In Their Own Words: Skimbo

The Madden Champion looks to defend his belt this season.

The first season of the Madden Championship ended with Skimbo hoisting the belt high as the best Madden player in the world.

This season, the stakes are higher and the competition is even more fierce. But Skimbo is ready to defend his championship against all contenders.

We caught up with Skimbo before the Madden Classic kicked off to find out how he’s prepping for a repeat run.

How did you first start playing Madden?

I first started playing pickup games with the boys in college, and they would tell me, “Yo Skim, you’re really, really good.” And I’d be like, “what do you think I should do?” We looked up some tournaments online and we found one, and that’s when I drove to Atlanta for my first tournament. That was kind of where it started.

Skimbo killing time between matches.

What’s your earliest gaming memory with Madden?

Being a rookie, going to Atlanta, no one knew who I was, and beating the best player at the time, Los, who just got off winning two events. That really put me on the map. Ever since then, I’ve never looked back.

It was a win against Los that put Skimbo on the map and changed his career forever.

What was it like to win your first tournament?

My first tournament win ever at a live event was in Dallas, two or three years ago. I went in there and beat everyone, I actually beat my rival Mo in the semi-finals, which meant a lot to me. Then I ended up taking everyone else down.

Skimbo, locked in and preparing to compete.

How did you make the jump to competitive Madden?

At that time in my life, I had the chance to take a year off and with all the money they gave out, I decided at 24 or 25 that I was just going to go after it. I thought, “if it doesn’t work out, so what? I have the rest of my life to do something else well.” It just so happened that it worked out pretty well.

When the lights are on, Skimbo has been able to produce in the clutch.

How did you first start making improvements as a Madden player?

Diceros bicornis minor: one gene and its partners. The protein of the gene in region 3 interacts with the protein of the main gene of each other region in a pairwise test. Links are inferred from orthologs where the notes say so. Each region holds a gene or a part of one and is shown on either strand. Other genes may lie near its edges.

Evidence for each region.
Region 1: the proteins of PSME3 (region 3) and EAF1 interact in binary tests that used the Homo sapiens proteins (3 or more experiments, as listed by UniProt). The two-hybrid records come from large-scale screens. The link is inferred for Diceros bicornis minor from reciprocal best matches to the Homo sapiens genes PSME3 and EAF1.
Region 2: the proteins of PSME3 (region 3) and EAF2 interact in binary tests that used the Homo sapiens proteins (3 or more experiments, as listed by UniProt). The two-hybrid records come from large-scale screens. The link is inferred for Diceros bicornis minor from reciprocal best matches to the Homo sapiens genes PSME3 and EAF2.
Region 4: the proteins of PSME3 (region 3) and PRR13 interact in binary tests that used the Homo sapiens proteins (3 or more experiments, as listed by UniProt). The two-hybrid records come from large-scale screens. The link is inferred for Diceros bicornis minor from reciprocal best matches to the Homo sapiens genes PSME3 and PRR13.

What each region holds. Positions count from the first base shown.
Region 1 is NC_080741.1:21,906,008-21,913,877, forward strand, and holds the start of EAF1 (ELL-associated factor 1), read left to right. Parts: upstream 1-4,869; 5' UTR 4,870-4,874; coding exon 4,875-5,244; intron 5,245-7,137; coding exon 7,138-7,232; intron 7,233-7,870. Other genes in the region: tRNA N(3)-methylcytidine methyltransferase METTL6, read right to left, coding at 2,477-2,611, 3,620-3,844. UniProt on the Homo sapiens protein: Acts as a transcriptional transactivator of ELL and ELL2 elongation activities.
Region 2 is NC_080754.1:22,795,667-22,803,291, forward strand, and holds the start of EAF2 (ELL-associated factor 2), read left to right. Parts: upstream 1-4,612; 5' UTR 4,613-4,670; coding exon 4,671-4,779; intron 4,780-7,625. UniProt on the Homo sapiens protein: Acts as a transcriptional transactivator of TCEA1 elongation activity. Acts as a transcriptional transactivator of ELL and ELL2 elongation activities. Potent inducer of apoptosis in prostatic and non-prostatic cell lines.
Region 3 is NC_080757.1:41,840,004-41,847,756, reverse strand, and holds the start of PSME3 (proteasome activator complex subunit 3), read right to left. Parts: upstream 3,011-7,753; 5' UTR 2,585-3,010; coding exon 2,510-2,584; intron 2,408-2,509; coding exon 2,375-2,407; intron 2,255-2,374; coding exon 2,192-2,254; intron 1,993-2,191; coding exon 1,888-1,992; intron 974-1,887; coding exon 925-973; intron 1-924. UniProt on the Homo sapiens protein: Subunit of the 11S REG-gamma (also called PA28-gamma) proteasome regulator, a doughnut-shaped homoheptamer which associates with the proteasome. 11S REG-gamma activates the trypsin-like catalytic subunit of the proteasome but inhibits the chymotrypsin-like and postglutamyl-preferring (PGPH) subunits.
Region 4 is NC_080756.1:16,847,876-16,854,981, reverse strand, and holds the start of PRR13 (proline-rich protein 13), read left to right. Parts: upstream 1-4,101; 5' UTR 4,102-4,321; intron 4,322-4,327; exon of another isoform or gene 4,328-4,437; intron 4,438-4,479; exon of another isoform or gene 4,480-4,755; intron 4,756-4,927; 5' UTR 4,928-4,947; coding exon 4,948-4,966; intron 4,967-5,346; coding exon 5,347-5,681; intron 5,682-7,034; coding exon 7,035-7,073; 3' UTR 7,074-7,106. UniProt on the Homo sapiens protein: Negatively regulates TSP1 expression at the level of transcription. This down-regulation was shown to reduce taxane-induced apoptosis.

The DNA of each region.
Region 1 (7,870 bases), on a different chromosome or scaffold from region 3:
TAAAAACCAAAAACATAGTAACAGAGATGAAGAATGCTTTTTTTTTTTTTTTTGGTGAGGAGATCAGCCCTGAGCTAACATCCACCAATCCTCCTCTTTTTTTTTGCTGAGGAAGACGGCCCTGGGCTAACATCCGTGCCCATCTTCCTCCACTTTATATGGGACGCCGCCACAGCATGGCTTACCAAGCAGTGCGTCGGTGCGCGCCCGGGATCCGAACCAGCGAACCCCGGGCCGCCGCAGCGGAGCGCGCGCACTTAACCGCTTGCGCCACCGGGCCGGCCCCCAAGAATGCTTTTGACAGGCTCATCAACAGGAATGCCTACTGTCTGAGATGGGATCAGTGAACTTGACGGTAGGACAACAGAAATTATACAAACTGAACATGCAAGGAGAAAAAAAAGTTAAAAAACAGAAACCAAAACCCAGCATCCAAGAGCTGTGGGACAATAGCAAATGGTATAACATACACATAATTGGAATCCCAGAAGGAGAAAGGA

Just grinding those leaderboard games. I think the best thing EA ever did is come out with these leaderboard games. Normally, I would only play 2-3 games a day and would get good off that with some lab, but now I play anywhere from 10-12 games a day. (*ED NOTE: players refer to practice as “being in the lab”) And I can honestly say from the leaderboards that it’s made me into a very good Madden player.

Skimbo grabbing a minute to collect his thoughts backstage.

What was the biggest jump in your Madden career?

For me, it was honestly when I won the belt. If you look through my history, I came close so many times. And to finally just win one, it just took me over. Then I went to North Carolina and won, went to NYC and won, and I’m starting to just roll off with them now. I said in my interview, “I feel like now I got the monkey off my back, I feel like I might roll a couple off now.” So far, I’ve done that, and hopefully coming back at the Madden Classic I can do that.

That feeling when you lock up an EA Madden Major.

What’s something about you that people might not know?

I will have a vanilla Coke and a Reese’s every day of my life. It’s how I start my day, it’s a mindset.

What are your practice rituals?

For me, it’s just about getting on the sticks and playing, either against Dubby or Boogz, or on the leaderboards. I will sit there and grind for literally, 10-12 hours a day, just trying to perfect my craft. I am a perfectionist in Madden, I put a lot of stress on me. Every time I lose a game, I think about: why did I get turned over? Why did they score on me? Why am I on fourth down?

I will always break down every game before I jump into a new game. Why did this happen and how can I prevent it?

Skimbo looks to repeat during this year’s Madden Championship Series.

How much do you practice?

I lab probably, during full Madden Season, about 10-12 hours a day. I work on all my passing, how to break down each coverage in the game, and also on defense, how to find good blitzes. I work on my user control and figure out how zones work during certain route combinations.

What was it like to win the first Madden Championship?

It means a lot to me. I’m big on history, me being the only guy to be at every major since 2016, I’m huge on chasing history. And now with winning that, no one’s ever won two belts before. So now that’s the goal.

What should we expect from you in season two?

I’m still me. I’m going to throw the ball, I’m going to send heat, I’m not running the ball. Something to look for? Get ready, because I’m throwing it up.

 

Tune in for the Madden Classic, starting at 2:30pm EST on Friday, October 20th!

Watch on EASPORTS.com, Twitch, YouTube, Facebook Live, Mixer and @EASPORTS_MUT on Twitter.

 


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